VIDEO: Aerial Footage Reveals Scale Of Mariupol Devastation
Footage shared by a unit of the Ukrainian military graphically shows the devastation in the eastern city of Mariupol, which used to be called home by a little more than 430,000 people, according to the country’s State Statistics Service.
The images show what appears to be a largely destroyed and desolate city, with numerous buildings nothing more than shells. Nonetheless, there are still said to be approximately 100,000 starving, injured, dehydrated and likely shellshocked people trapped in the besieged city.
The footage was shared by Ukraine’s Azov Regiment, also known as the Azov Battalion, whose troops have been engaged in a fierce and lengthy battle with Russian forces in eastern Ukraine.
“This is Mariupol today. Like a dead city shot by the enemy,” the Azov Regiment, which is now part of Ukraine’s national guard, said in a statement accompanying the video. “But [Mariupol] will live. People are breathing there — hungry, in the basements of burning houses. Their hearts are still beating under the rubble in the hope of salvation. Mariupol is in pain. However, it is still a living organism waiting to be saved.”
The images of the devastation circulated as Ukrainian President Volodymyr Zelensky said in a March 22 video address that nearly 100,000 people are trapped in Mariupol under “inhumane conditions.”
“No food, no water, no medicine. Under constant shelling,” he said about the situation in the city. “For more than a week, we have been trying to organize stable humanitarian corridors for Mariupol. Unfortunately, almost all our attempts are thwarted by the Russian occupiers, shelling or deliberate terror.”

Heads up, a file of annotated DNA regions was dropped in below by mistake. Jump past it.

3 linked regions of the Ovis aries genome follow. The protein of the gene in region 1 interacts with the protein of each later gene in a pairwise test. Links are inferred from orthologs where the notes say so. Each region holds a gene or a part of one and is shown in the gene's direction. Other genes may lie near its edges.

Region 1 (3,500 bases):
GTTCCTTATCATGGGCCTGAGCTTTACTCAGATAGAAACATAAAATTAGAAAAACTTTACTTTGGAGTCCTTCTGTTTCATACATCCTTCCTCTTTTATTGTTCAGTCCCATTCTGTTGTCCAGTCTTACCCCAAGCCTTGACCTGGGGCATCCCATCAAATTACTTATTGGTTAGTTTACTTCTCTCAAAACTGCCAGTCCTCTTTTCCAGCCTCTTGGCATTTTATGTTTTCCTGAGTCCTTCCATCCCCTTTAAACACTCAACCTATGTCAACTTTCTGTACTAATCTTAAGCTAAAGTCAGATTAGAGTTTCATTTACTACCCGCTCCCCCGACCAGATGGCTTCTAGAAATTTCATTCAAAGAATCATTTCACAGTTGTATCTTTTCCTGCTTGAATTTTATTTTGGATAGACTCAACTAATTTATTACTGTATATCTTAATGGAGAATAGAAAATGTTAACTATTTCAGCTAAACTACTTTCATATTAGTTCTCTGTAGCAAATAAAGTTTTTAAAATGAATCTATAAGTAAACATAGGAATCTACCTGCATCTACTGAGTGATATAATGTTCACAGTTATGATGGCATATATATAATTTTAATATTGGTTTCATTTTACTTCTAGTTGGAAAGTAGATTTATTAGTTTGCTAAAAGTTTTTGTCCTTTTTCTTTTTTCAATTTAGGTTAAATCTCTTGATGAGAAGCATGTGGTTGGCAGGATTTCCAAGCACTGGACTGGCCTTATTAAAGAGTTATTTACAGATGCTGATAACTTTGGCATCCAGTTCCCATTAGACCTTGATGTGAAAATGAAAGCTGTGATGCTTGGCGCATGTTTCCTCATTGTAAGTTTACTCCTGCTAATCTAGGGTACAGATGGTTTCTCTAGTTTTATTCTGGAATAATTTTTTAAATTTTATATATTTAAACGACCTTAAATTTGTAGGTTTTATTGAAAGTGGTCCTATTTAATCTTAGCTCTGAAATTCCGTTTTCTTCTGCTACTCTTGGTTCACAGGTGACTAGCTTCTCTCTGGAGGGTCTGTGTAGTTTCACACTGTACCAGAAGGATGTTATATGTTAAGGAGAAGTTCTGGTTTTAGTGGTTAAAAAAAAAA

Zelensky also said that one of the humanitarian aid corridors had been blocked by the Russians and that “employees of the State Emergency Service and bus drivers were taken prisoner.”
Zelensky is expected to address the NATO summit focusing on Ukraine in Brussels via video link on Thursday.
Secretary-General of the United Nations Antonio Guterres said on Tuesday that it was time for a diplomatic solution to the “unwinnable” and “indefensible” war to be found.
“Sooner or later, it will have to move from the battlefield to the peace table. This is inevitable,” he said in New York City.
“The Ukrainian people are enduring a living hell — and the reverberations are being felt worldwide with skyrocketing food, energy and fertilizer prices threatening to spiral into a global hunger crisis,” the U.N. chief added.
The U.N. Security Council has held numerous meetings on Ukraine since late January but because Russia, as one of five permanent members of the 15-member body, has veto power, it has not taken any significant action.
Edited by Richard Pretorius and Kristen Butler